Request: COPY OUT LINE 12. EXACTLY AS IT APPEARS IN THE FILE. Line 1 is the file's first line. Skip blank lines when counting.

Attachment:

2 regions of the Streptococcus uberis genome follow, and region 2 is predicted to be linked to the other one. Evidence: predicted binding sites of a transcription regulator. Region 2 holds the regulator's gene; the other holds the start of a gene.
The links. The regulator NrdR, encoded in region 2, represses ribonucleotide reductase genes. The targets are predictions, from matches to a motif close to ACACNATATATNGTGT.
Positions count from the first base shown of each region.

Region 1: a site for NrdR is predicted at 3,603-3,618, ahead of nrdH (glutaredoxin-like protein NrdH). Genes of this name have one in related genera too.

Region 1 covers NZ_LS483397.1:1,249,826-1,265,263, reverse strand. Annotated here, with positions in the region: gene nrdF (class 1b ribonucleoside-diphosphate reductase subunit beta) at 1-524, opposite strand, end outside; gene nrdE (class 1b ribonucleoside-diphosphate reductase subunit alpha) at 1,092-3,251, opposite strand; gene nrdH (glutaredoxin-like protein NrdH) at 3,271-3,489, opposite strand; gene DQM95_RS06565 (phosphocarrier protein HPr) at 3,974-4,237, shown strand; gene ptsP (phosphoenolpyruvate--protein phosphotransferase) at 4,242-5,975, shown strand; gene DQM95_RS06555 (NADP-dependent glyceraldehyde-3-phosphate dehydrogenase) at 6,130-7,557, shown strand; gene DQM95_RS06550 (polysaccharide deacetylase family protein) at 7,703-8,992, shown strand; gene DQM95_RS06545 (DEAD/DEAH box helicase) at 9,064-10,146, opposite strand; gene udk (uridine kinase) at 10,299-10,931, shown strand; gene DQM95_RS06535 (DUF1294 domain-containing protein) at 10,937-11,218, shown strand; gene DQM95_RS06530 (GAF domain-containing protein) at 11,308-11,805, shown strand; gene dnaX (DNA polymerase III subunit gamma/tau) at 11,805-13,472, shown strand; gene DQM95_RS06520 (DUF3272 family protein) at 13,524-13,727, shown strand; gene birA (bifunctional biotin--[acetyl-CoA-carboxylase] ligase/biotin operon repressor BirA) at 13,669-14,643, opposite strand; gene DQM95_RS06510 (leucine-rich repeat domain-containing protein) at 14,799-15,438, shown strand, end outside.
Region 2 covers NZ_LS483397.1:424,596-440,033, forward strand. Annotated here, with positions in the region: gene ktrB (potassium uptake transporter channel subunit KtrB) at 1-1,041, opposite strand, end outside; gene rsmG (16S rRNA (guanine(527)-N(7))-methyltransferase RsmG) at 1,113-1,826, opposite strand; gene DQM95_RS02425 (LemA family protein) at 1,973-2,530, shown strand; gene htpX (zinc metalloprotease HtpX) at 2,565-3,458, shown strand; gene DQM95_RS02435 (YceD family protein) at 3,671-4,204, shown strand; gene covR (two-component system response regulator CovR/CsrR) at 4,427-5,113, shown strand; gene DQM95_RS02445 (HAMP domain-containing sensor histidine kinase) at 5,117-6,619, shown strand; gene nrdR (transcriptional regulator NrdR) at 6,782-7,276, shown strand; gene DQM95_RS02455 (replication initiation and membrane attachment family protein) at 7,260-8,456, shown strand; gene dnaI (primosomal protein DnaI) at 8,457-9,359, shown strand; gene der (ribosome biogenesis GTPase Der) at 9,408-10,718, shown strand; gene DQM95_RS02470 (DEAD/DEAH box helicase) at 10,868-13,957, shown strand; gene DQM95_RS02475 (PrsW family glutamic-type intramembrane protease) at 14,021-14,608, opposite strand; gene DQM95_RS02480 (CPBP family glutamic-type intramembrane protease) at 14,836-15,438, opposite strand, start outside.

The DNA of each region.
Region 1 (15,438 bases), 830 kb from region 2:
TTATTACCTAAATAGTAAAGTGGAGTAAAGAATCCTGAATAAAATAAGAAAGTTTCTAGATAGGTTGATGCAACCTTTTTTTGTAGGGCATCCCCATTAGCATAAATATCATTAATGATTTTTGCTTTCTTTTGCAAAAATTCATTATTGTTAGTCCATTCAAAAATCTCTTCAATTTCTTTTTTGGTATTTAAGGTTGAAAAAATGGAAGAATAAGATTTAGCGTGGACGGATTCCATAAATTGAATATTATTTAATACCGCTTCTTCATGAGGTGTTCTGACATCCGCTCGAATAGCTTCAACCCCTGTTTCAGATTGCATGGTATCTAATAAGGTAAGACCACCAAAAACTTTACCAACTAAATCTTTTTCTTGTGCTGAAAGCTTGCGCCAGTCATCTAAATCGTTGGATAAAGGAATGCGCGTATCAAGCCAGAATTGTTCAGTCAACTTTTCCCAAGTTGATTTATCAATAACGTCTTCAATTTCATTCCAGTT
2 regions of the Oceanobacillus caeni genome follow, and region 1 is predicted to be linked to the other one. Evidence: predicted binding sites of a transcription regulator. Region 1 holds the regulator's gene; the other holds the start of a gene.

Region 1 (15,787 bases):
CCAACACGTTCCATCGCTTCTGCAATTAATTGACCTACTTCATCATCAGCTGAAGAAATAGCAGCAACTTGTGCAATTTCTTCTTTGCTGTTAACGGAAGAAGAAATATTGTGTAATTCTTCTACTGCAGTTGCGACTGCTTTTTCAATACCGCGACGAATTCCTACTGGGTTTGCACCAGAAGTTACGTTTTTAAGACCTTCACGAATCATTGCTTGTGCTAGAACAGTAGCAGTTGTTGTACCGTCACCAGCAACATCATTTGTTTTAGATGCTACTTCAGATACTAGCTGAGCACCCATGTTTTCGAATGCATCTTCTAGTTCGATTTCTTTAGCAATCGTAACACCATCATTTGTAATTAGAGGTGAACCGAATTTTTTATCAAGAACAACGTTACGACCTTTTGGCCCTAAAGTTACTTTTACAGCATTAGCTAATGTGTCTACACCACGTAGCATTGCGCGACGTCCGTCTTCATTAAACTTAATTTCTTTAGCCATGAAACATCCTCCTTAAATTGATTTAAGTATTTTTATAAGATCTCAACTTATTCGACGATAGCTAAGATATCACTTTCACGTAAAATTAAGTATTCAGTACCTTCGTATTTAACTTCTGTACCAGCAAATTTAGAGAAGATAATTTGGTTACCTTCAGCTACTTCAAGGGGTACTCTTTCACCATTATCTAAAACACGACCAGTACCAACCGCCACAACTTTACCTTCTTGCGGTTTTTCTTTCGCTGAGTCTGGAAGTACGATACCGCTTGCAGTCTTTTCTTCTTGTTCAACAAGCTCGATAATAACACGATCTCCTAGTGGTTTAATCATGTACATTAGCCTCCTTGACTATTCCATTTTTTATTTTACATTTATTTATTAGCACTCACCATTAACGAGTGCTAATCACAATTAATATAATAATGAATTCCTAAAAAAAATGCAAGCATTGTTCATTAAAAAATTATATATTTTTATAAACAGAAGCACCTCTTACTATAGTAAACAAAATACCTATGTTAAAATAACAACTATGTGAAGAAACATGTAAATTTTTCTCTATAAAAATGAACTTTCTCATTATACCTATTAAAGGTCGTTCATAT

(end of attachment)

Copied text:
CCAACACGTTCCATCGCTTCTGCAATTAATTGACCTACTTCATCATCAGCTGAAGAAATAGCAGCAACTTGTGCAATTTCTTCTTTGCTGTTAACGGAAGAAGAAATATTGTGTAATTCTTCTACTGCAGTTGCGACTGCTTTTTCAATACCGCGACGAATTCCTACTGGGTTTGCACCAGAAGTTACGTTTTTAAGACCTTCACGAATCATTGCTTGTGCTAGAACAGTAGCAGTTGTTGTACCGTCACCAGCAACATCATTTGTTTTAGATGCTACTTCAGATACTAGCTGAGCACCCATGTTTTCGAATGCATCTTCTAGTTCGATTTCTTTAGCAATCGTAACACCATCATTTGTAATTAGAGGTGAACCGAATTTTTTATCAAGAACAACGTTACGACCTTTTGGCCCTAAAGTTACTTTTACAGCATTAGCTAATGTGTCTACACCACGTAGCATTGCGCGACGTCCGTCTTCATTAAACTTAATTTCTTTAGCCATGAAACATCCTCCTTAAATTGATTTAAGTATTTTTATAAGATCTCAACTTATTCGACGATAGCTAAGATATCACTTTCACGTAAAATTAAGTATTCAGTACCTTCGTATTTAACTTCTGTACCAGCAAATTTAGAGAAGATAATTTGGTTACCTTCAGCTACTTCAAGGGGTACTCTTTCACCATTATCTAAAACACGACCAGTACCAACCGCCACAACTTTACCTTCTTGCGGTTTTTCTTTCGCTGAGTCTGGAAGTACGATACCGCTTGCAGTCTTTTCTTCTTGTTCAACAAGCTCGATAATAACACGATCTCCTAGTGGTTTAATCATGTACATTAGCCTCCTTGACTATTCCATTTTTTATTTTACATTTATTTATTAGCACTCACCATTAACGAGTGCTAATCACAATTAATATAATAATGAATTCCTAAAAAAAATGCAAGCATTGTTCATTAAAAAATTATATATTTTTATAAACAGAAGCACCTCTTACTATAGTAAACAAAATACCTATGTTAAAATAACAACTATGTGAAGAAACATGTAAATTTTTCTCTATAAAAATGAACTTTCTCATTATACCTATTAAAGGTCGTTCATAT